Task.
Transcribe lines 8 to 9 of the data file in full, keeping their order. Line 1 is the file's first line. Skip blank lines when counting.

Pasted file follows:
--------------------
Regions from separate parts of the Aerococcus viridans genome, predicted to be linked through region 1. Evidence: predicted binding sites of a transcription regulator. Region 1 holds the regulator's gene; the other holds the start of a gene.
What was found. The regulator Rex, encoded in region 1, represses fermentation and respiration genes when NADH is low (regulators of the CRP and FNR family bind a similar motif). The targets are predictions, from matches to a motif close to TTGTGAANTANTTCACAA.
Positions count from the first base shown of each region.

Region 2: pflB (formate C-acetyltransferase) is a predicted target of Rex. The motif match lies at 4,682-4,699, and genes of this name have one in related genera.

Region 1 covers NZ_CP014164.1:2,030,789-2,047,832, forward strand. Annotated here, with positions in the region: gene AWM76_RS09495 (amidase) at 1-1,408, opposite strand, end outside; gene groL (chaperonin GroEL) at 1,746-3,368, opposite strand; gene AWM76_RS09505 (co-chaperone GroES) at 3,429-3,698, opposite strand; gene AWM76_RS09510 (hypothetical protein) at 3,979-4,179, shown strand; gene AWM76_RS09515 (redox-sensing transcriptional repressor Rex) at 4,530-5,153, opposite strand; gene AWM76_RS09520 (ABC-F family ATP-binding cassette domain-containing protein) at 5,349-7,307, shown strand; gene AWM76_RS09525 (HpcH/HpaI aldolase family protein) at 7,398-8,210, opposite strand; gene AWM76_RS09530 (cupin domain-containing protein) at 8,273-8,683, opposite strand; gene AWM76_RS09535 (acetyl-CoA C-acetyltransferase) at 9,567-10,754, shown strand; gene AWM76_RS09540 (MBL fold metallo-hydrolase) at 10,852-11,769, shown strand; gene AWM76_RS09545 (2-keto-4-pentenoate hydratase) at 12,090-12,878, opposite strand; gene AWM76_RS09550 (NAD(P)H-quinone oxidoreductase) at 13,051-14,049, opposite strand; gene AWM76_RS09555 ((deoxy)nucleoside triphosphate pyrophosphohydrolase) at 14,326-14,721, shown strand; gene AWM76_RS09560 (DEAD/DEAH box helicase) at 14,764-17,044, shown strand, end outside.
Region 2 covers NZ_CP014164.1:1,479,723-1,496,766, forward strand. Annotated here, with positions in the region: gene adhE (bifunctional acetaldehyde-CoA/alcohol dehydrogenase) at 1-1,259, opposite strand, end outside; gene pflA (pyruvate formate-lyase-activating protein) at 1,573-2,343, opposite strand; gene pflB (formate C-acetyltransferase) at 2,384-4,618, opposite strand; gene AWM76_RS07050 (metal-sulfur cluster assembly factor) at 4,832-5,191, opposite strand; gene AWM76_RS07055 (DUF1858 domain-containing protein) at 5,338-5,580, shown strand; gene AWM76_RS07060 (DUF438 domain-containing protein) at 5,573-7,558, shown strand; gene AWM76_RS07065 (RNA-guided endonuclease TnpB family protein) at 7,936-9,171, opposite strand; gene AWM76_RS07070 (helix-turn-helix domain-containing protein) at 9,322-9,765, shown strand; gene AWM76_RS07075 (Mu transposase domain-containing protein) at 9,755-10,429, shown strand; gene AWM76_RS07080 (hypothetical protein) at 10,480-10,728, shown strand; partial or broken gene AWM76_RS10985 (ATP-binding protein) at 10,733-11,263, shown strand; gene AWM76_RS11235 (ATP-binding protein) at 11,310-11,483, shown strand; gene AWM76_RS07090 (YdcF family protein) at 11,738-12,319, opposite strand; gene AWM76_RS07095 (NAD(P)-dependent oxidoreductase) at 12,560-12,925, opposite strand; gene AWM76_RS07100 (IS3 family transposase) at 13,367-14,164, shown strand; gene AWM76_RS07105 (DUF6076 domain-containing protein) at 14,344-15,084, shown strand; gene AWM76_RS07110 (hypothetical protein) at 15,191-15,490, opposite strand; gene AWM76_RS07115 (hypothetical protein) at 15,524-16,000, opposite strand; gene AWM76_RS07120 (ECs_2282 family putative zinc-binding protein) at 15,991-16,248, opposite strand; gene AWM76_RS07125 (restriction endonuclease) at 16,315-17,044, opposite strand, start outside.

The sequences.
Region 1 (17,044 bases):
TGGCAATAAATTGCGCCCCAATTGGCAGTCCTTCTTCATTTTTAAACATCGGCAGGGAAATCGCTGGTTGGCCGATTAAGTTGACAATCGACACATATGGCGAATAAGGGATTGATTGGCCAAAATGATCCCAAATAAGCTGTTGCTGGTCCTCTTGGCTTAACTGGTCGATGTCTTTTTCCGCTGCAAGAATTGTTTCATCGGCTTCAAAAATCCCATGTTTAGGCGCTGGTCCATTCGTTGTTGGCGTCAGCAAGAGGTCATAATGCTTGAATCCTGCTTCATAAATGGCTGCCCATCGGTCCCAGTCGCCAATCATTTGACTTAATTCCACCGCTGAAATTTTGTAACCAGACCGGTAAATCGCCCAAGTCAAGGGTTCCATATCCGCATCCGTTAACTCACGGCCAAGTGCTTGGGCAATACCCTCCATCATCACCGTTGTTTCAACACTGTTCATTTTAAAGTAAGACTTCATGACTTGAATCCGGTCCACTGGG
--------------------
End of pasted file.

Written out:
Region 1 (17,044 bases):
TGGCAATAAATTGCGCCCCAATTGGCAGTCCTTCTTCATTTTTAAACATCGGCAGGGAAATCGCTGGTTGGCCGATTAAGTTGACAATCGACACATATGGCGAATAAGGGATTGATTGGCCAAAATGATCCCAAATAAGCTGTTGCTGGTCCTCTTGGCTTAACTGGTCGATGTCTTTTTCCGCTGCAAGAATTGTTTCATCGGCTTCAAAAATCCCATGTTTAGGCGCTGGTCCATTCGTTGTTGGCGTCAGCAAGAGGTCATAATGCTTGAATCCTGCTTCATAAATGGCTGCCCATCGGTCCCAGTCGCCAATCATTTGACTTAATTCCACCGCTGAAATTTTGTAACCAGACCGGTAAATCGCCCAAGTCAAGGGTTCCATATCCGCATCCGTTAACTCACGGCCAAGTGCTTGGGCAATACCCTCCATCATCACCGTTGTTTCAACACTGTTCATTTTAAAGTAAGACTTCATGACTTGAATCCGGTCCACTGGG